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is an URL a good primary key?

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  • is an URL a good primary key?

    Hello,

    I'm designing a schema for a full featured blog aggregator. I'll have table for articles, feed, sites, hubbubs, users' profile and other data.

    Even if many of those tables will have an URL as the best natural key, I'm not sure if it could be a good primary key as well.
    URL could be very long (indeed there's any limit, I'm going to put an arbitrary one at 255 chars) and I'm not sure what will happen with joins.

    So why not choose an auto-incremented ID as the key? I would prefer to not have a key completely unrelated to the real data.

    Anyway since I will have million of records in not so much time from the start of the service, I'd like to avoid to modify the database schema to change the primary key on several tables, which implies changing relations, constraints, tables for n:m relations and moreover the application itself.

    Some technical details: MySQL 5.1 with InnoDB storage engine. I'll have also a master-master replication.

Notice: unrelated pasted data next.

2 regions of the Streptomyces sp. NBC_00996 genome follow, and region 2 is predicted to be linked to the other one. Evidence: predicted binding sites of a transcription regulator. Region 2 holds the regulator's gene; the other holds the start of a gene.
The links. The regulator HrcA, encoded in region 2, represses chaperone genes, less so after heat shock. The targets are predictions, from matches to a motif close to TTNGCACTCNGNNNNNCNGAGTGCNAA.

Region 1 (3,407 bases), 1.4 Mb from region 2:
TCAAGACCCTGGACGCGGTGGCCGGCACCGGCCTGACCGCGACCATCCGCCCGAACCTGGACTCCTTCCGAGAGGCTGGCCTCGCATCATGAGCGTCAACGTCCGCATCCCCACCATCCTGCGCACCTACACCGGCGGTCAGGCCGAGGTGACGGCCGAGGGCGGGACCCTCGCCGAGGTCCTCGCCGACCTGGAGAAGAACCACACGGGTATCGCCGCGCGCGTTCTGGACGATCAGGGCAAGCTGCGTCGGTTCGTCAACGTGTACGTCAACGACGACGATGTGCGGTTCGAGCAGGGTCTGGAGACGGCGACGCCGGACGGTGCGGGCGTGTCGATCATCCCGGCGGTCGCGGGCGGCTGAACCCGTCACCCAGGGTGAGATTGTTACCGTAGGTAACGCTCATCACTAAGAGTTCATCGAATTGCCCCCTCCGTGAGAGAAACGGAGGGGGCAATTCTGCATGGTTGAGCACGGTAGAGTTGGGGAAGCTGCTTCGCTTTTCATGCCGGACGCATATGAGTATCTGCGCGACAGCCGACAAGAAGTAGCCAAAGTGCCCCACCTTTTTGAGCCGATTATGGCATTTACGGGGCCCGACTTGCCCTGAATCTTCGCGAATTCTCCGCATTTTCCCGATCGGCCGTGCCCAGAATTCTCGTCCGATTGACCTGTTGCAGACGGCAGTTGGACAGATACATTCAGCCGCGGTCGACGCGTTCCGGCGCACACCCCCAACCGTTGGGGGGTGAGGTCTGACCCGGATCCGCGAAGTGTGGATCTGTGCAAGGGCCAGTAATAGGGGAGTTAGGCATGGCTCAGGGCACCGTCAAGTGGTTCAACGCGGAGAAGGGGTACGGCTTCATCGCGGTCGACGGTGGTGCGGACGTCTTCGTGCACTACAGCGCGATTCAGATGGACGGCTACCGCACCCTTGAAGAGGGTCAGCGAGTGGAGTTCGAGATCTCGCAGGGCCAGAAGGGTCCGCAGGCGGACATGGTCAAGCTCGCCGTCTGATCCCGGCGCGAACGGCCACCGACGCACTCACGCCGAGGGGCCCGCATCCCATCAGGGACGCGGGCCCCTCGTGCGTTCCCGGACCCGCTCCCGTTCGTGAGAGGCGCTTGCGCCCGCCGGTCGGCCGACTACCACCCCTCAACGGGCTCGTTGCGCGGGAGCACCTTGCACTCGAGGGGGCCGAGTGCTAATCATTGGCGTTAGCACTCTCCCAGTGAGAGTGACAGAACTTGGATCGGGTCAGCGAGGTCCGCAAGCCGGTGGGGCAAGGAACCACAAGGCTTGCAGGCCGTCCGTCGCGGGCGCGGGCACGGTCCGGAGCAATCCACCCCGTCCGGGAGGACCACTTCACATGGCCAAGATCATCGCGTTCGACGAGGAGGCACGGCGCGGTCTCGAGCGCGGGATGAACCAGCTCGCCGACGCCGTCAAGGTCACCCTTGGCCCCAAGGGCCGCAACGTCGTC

The very major part of write will be done via batch script during day. I'll have a sphinx search on the database too.

    So I need some opinion: *will* I have performance problem using an URL VARCHAR(255) as primary key at some point? It is always better to choose an integer ID? If i choose to use an ID I have to properly configure the replication options on it, which I would not with URLs (they cannot conflict).

    Thank you for any help/opinion.

    Lorenzo Lazzeri

  • #2
    spider75 wrote on Fri, 22 October 2010 15:43


    ...
    So I need some opinion: *will* I have performance problem using an URL VARCHAR(255) as primary key at some point? It is always better to choose an integer ID? If i choose to use an ID I have to properly configure the replication options on it, which I would not with URLs (they cannot conflict).


    If you will or will not have performance problems depends on the expected load of your server.

    But the general recommendation is to use int's since InnoDB uses the primary key internally to find the data records, this means that the primary key is part of every index created on that table.

    These due to two reasons:
    1.
    There are optimizations that makes inserting of rows much faster when the primary key is a continuous incrementing sequence since there is no risk of having to re-balance the tree etc.

    2.
    And since the total data size used by the primary key is calculated by:
    primary key column size * nr of rows * nr of indexes
    It can be a substantial sum if the primary key column size is large.

    But if you on the other hand seldom insert rows in the table and you always refer to them based on the URL then using an URL as primary key would be a good thing. That is usually more of a margin case.


    So the rule is: use int as primary key unless you know what you are doing. )

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